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This was a shot I had been dreaming of! I felt like I was fairly close to this tornado at one point, maybe a couple miles, but it was moving away from me. The above picture was shot at 11mm, so the top of the picture was basically what was directly above me. It’s a large field of view. Here’s a shot from my D5100 taken at 32mm, which is just about a perfect representation of what the eyes see.

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This was hands down the most photogenic tornado I had ever seen, and to have a second one on the ground at the same time was icing on the cake!

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This tornado would rope out shortly after the above photo, then actually touched back down as a skinny rope. I would find a paved road going north and made one more stop when these tornadoes had dissipated, when I saw another brief spin-up underneath a bowl funnel. It was apparent, however, that a big tornado was about to happen. There was a large area of rotation getting closer and closer to the ground! We were about to have a wedge!

I went north all the way to Hwy 56 while watching the wedge form, then I stopped there to shoot video of it moving away, and snap more photos. Another chaser pulled up and said in 46 years of chasing he had never seen anything like this!

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After leaving this spot I got bogged down in Dodge City a bit, and fell pretty far behind the storm. I witnessed another tornado touch down while I was in the town, but couldn’t get a good picture of it.

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The above picture is the end of the wedge, I believe. East of town I witnessed another two tornadoes touch down before going north on 283.

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At this point the storm was about to get cut off by a new storm to the south, and rain started interfering with it. I thought it was done, and sat and waited for a while, but then rotation began picking up on the wall cloud again, so I continued north. One more tornado touched down! All I have is a cell phone picture of that one.

It’s tough to get an accurate count on the number of tornadoes on this day, especially near the time when there were 3 tornadoes at once, as it seemed like there may have been several different ropes dancing around that huge wall cloud. Other chasers have said 12, and I’ve heard even as many as 17! I think my number is still conservative, but is likely the best representation of what I actually saw with my own two eyes.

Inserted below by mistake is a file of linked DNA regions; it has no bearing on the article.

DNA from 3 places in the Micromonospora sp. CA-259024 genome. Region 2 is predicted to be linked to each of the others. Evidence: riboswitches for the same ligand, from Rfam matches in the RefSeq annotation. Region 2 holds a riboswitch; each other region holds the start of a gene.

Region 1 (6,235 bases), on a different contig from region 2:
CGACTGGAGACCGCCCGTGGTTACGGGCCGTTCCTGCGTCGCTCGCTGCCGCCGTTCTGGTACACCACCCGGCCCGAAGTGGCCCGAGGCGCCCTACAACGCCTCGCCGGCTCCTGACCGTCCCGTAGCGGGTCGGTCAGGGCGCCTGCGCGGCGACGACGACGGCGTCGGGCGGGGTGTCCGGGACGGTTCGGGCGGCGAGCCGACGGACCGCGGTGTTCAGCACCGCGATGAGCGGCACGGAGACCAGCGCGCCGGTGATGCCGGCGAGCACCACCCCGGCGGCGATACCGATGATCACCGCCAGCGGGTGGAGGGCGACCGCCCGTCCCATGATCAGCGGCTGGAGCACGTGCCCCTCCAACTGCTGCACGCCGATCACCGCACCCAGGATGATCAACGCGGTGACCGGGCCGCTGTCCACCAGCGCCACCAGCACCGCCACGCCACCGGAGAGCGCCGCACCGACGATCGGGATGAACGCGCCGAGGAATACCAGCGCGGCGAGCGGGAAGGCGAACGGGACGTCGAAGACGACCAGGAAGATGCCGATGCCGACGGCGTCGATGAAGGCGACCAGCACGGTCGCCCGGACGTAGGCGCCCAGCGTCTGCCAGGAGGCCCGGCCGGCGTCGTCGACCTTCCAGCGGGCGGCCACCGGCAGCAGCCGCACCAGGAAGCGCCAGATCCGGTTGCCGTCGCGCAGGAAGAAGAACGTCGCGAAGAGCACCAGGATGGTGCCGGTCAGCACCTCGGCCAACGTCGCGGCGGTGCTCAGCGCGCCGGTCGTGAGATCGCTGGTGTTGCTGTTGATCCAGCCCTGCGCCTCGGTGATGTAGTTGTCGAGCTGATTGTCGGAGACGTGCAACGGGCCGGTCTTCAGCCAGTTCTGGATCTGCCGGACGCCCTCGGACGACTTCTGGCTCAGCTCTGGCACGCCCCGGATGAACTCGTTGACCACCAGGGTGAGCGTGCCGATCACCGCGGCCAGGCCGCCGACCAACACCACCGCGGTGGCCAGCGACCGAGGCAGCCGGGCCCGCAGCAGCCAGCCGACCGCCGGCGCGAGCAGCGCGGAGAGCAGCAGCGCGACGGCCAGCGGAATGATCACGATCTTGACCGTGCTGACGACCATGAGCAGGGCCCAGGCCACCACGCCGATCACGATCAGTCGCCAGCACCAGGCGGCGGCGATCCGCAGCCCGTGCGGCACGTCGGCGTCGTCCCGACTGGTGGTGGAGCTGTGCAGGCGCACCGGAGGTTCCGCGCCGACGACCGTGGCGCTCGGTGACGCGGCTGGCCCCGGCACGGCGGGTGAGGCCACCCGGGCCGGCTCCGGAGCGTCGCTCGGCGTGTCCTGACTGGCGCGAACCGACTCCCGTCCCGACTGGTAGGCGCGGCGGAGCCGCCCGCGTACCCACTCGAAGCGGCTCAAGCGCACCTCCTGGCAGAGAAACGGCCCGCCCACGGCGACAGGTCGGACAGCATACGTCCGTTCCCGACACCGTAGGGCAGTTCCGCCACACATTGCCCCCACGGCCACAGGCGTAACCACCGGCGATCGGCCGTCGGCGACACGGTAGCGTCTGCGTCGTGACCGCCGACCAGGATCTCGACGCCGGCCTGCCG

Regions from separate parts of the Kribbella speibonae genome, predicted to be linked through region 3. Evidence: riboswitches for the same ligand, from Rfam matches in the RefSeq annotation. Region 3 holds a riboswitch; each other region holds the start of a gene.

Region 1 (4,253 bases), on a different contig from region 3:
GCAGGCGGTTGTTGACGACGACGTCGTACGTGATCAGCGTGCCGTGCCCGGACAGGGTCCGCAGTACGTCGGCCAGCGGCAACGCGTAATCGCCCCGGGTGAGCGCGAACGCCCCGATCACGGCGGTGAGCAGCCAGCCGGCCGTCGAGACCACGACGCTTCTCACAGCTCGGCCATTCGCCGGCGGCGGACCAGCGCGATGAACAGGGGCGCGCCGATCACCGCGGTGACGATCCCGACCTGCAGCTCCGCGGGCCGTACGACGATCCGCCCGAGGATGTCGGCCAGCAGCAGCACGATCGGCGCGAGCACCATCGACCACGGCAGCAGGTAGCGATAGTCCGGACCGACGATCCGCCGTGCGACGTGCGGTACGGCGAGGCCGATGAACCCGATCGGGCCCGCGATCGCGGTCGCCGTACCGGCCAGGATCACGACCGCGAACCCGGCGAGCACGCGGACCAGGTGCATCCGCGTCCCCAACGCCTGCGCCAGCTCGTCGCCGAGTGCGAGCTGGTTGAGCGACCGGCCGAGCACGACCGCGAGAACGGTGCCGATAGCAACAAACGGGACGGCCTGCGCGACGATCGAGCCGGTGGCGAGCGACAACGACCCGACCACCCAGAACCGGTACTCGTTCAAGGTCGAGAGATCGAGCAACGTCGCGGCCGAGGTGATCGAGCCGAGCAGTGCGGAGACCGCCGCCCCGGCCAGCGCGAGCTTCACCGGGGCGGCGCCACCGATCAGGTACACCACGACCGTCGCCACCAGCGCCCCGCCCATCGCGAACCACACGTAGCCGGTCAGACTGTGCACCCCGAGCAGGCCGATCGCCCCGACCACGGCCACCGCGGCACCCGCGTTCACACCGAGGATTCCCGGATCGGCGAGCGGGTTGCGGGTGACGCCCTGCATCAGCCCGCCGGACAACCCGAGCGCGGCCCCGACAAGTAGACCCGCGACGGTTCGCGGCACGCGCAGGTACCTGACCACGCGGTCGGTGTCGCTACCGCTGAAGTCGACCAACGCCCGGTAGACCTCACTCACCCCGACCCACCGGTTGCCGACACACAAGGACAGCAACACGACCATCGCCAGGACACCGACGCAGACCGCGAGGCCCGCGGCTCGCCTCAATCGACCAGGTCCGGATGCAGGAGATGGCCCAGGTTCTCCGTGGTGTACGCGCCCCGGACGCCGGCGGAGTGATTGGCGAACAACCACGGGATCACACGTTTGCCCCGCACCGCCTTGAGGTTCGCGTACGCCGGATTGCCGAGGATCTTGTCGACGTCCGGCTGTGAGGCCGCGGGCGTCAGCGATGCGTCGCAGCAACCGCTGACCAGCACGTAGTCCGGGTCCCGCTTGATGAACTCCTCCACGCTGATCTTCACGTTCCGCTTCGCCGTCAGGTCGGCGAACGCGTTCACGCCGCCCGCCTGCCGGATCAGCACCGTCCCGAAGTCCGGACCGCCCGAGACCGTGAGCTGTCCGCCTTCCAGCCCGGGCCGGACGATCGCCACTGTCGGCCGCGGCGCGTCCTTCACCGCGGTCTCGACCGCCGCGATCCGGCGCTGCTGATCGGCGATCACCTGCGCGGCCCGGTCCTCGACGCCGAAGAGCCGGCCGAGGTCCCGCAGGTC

After that, I was starving, and it was time to celebrate, so I linked back up with my buddies for a steak and a beer!

This chase was a great example of the kind of influence an outflow boundary can have on a storm. The environment was conducive to tornadoes, but I don’t think we would have seen this prolific of a storm without the interaction of that outflow boundary. It’s amazing how you can see tons of storms that just struggle and struggle to produce, and aren’t able to, and then this storm it was basically a given with each new wall cloud that another tornado was imminent! Whenever there is an outflow boundary, that should be your target! Period!

This was by far my best chase day ever. My previous high was 4 in one day, so that was blown away! I came into this year having seen 9 tornadoes TOTAL in nearly 7 years of chasing, and eclipsed that all in the span of about 2.5 hours! In hindsight, I wish I would have made the effort to get closer to these tornadoes, as they were moving very slow, and it was the perfect terrain and storm to come up behind them safely. That being said, I really love the shots I got of the tornado plus the incredible structure of the storm. It’s funny, last year in Elmer I was a bit jealous of those who had been further back, as that storm had some amazing structure, and on this day I was a bit jealous of those who were close! I can make a case for preferring either location, really. I may just have to alternate with each chase!

I may not ever top this chase, but you never really know what Mother Nature has in store!

 
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Posted by on May 28, 2016 in Chase Logs